In this section we outline our approach to addressing some of the key principles of the QCA Corporate Governance code.
1. Establish a strategy and business model which promote long-term value for shareholders
The Company’s business model is focused on helping big pharma and biotech clients to reduce costs and optimise outcomes of their oncology R&D though modelling and analysis of client and other data. In particular, the Company leverages its own in-house technology “Virtual Tumour” which is specifically focused on predicting the effects of combination drug treatments. The Company operates mainly on a fee for service basis but is also open to other arrangements such as risk-based milestones and licensing although these have not formed a material part of the Company’s revenues historically. In addition to its commercial business the Company engages in grant driven projects which do not generate profit but which provide valuable “paid for” R&D which can then be leveraged through the Company’s commercial activities. The Company aims to deliver shareholder value by increasing the number/ value of its commercial clients and by increasing the amount/ value of grant projects and by investigating the commercial potential of new areas such as personalised medicine. The Company believes that its strategy will be effective in helping it to meet challenges such as competitive pressure and the rapid pace of technological change in the pharmaceutical industry.
2. Seek to understand and meet shareholder expectations
The company maintains a dedicated email address which investors can use to contact the company which is prominently displayed on its website together with the company’s address and phone number. The company holds an annual general meeting to which all members are invited and during the AGM, time is set aside specifically to allow questions from attending members to any board member. As the company is too small to have a dedicated investor relations department, the CEO is responsible for reviewing all communications received from members and determining the most appropriate response. In addition to these passive measures, the CEO typically engages with members through a roadshow once or twice each year. The company does not take any measures beyond those outlined in this paragraph to seek to understand shareholder voting decisions.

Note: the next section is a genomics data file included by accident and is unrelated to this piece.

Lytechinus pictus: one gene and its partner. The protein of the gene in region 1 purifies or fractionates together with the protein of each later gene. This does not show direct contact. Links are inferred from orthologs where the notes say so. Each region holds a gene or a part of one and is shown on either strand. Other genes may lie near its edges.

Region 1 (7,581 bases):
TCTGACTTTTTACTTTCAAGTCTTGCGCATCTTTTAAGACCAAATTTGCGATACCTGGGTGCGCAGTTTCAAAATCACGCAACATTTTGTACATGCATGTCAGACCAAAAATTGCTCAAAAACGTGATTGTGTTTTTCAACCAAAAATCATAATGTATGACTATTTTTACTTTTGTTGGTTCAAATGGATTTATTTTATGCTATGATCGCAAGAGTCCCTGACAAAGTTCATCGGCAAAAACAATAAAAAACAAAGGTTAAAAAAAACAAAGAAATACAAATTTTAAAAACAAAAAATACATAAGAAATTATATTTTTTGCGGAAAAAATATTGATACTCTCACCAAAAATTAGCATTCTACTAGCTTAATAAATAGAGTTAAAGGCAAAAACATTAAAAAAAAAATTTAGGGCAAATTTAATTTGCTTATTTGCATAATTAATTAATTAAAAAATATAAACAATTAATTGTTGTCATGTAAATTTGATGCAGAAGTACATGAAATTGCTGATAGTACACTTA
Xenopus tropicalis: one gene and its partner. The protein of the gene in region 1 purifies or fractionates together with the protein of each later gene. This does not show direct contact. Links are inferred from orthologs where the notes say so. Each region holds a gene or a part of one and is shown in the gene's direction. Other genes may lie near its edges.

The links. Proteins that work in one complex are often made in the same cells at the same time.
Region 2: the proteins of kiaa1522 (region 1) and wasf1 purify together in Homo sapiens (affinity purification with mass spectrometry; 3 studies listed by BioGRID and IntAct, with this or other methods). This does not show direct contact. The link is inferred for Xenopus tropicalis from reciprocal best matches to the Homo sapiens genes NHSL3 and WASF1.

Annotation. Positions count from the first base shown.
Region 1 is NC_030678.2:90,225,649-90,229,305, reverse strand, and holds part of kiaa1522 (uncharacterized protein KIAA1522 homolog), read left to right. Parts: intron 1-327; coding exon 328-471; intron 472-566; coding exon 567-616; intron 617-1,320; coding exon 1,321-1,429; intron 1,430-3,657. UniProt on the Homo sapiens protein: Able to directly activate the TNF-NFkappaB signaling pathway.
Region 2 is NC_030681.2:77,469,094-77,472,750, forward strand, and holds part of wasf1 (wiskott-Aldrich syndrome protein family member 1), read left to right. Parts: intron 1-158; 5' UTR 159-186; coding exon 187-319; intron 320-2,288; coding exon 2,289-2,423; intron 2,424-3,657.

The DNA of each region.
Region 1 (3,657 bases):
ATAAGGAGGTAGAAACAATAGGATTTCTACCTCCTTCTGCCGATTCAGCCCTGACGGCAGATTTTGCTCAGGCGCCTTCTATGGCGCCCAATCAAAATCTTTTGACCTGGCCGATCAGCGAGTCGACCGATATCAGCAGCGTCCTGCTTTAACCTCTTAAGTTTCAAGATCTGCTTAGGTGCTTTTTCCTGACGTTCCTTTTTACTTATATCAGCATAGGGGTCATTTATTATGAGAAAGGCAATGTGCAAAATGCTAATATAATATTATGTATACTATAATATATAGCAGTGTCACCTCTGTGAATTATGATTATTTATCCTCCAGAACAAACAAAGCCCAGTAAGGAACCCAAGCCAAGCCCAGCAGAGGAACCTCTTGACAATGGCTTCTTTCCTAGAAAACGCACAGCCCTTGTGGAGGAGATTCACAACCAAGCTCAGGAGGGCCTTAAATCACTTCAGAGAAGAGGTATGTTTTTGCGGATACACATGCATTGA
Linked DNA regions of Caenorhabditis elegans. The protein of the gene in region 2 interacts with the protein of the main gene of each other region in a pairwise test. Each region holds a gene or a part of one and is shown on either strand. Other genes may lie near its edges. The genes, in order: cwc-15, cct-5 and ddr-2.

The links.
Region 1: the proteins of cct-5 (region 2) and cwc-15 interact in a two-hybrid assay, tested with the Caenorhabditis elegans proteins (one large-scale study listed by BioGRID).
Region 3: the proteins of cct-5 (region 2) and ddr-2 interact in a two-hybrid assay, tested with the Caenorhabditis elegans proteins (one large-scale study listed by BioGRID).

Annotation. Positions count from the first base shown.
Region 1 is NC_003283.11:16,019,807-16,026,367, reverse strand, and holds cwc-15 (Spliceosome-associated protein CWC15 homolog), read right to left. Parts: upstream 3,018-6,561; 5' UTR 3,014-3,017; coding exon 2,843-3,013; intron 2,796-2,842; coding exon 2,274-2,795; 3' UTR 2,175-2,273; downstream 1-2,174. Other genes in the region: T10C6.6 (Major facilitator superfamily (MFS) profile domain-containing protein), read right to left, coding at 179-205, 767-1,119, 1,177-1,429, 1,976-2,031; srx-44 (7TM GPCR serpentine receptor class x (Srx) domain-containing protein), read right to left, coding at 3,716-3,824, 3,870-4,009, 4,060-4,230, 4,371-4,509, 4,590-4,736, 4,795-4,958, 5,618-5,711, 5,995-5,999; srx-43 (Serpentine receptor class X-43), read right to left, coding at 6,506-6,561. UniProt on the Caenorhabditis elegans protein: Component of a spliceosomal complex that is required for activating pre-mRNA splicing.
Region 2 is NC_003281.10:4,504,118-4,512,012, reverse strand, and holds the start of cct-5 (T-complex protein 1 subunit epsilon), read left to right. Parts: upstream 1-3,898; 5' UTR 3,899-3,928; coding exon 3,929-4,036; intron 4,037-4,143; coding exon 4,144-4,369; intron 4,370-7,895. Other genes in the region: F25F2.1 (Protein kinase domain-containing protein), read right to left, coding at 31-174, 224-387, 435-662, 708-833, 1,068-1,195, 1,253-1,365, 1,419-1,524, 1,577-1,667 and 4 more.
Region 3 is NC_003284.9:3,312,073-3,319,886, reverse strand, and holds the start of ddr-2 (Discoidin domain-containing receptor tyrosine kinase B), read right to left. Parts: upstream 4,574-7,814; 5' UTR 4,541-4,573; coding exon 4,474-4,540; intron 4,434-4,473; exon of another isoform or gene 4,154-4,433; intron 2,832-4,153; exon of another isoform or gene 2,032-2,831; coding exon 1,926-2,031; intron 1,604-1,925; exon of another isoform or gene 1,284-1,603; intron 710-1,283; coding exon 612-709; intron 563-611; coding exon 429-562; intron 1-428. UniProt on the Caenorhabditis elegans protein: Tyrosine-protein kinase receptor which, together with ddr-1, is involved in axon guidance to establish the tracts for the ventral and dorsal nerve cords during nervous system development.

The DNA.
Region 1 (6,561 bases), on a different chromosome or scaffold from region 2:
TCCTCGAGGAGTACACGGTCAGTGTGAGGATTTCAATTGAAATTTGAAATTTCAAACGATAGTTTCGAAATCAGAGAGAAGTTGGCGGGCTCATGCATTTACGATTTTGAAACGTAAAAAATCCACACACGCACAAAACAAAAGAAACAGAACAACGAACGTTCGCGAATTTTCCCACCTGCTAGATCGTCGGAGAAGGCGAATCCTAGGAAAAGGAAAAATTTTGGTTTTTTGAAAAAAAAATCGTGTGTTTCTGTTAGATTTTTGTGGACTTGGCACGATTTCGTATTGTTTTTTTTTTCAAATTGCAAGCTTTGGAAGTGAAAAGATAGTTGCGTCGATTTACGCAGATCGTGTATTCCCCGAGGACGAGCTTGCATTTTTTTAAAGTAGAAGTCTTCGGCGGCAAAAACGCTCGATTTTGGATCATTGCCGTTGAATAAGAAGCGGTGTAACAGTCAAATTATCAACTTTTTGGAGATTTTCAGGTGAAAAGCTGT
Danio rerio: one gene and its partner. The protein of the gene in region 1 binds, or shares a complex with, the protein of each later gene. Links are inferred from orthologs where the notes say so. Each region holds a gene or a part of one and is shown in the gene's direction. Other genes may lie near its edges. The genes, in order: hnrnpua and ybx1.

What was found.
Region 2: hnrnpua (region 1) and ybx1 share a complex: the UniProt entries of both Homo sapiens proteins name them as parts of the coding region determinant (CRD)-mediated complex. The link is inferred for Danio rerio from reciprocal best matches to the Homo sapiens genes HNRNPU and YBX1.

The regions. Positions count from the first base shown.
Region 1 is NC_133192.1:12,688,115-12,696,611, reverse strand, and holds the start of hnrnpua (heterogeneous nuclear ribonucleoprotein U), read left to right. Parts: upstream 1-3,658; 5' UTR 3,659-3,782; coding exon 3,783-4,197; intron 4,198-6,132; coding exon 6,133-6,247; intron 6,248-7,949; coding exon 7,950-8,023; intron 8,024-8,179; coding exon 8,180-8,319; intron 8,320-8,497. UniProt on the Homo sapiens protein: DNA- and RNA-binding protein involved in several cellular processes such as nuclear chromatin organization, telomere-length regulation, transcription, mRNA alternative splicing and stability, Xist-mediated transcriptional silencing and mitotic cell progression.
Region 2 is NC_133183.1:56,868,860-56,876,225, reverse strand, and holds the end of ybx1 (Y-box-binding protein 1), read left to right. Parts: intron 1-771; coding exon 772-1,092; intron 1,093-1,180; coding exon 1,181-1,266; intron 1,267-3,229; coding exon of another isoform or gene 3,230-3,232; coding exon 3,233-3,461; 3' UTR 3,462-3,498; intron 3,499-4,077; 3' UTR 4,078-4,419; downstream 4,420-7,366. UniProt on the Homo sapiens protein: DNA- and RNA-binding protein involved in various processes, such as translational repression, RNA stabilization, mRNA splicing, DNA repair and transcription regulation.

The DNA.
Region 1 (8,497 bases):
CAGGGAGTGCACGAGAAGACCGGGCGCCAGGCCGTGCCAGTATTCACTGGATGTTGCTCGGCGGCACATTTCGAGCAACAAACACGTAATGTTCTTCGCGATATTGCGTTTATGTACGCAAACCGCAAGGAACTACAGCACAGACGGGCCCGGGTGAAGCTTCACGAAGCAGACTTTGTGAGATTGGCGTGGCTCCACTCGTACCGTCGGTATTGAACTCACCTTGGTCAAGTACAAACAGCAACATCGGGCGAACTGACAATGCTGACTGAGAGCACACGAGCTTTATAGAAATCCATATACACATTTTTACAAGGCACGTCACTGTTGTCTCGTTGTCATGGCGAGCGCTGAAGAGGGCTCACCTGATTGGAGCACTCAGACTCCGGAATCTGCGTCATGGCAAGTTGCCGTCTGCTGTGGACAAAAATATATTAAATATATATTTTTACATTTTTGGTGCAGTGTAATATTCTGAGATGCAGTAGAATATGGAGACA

3. Take into account wider stakeholder and social responsibilities and their implications for long-term success
In addition to members, the company believes its main stakeholder groups are its employees and clients. The company dedicates significant time to understanding and acting on the needs and requirements of each of these groups via meetings dedicated to obtaining feedback (see principle 2 above).
In addition, the Company has a close relationship with Oxford University and the Oxford Foundation Hospitals NHS Trust. Prof Mark Middleton, who leads oncology research at these institutions is on the Company’s advisory board and has been a collaborator on several grant projects. The relationship with the Company is mutually beneficial as the University and NHS Trust also has a mandate to encourage and collaborate with local businesses.
With regards corporate social responsibility, there is little direct impact of the company’s day to day activities however the company is proud that its overarching goal is to support the treatment of cancer, a disease that has a profound impact on society.
4. Embed effective risk management, considering both opportunities and threats, throughout the organisation
The Company maintains a register of risks across several categories including personnel, clients, competition, finance, technical and legal. For each risk we estimate the impact, likelihood as well as identify mitigating strategies. This register is reviewed periodically as the Company’s situation changes and as a minimum annually. During such reviews, each risk category is considered by the Directors with a view to understanding (i) whether the nature, impact or likelihood of any risks has changed, (ii) whether the mitigating actions taken by the Company should change as a result and (iii) whether any new risks or categories of risk have arisen since the last review. The Company’s risk register is reviewed by its auditor as part of its annual audit process, providing a degree of external assurance as to the suitability of its risk management strategy.
5. Maintain the board as a well-functioning, balanced team led by the chair
The board of Physiomics plc currently comprises two executive directors, one independent non-executive Chairman and a secretary (non-director). The board meets monthly for one day (except August) and all current board members have attended all board meetings in the current financial year. Each director or non-executive is re-elected to the board on a rotating basis by a vote of members at the Company’s Annual General Meeting.
Executive directors are full-time employees of the Company. Non-executive contracts require that they dedicate up to one additional day per month on request. In addition, non-executives may provide additional paid consulting services at rates specified in their contracts however no such services have been provided by non-executives in the current financial year.
The Company notes that best practice under the QCA code, and for a company quoted on AIM is to have half of its board be independent, and specifically a minimum of two non-executive directors. The board is aware that Physiomics does not currently comply with this requirement, but the directors are considering the appointment of an additional Non-Executive Director to address this. In the meantime, the Board are comfortable that the current board composition does enable it to fulfil its obligations. The Company also notes that its Chairman Paul Harper has been in post for 11 years however the Company is satisfied as to his independence, especially considering his periodic re-election that offers shareholders an opportunity to vote on his suitability.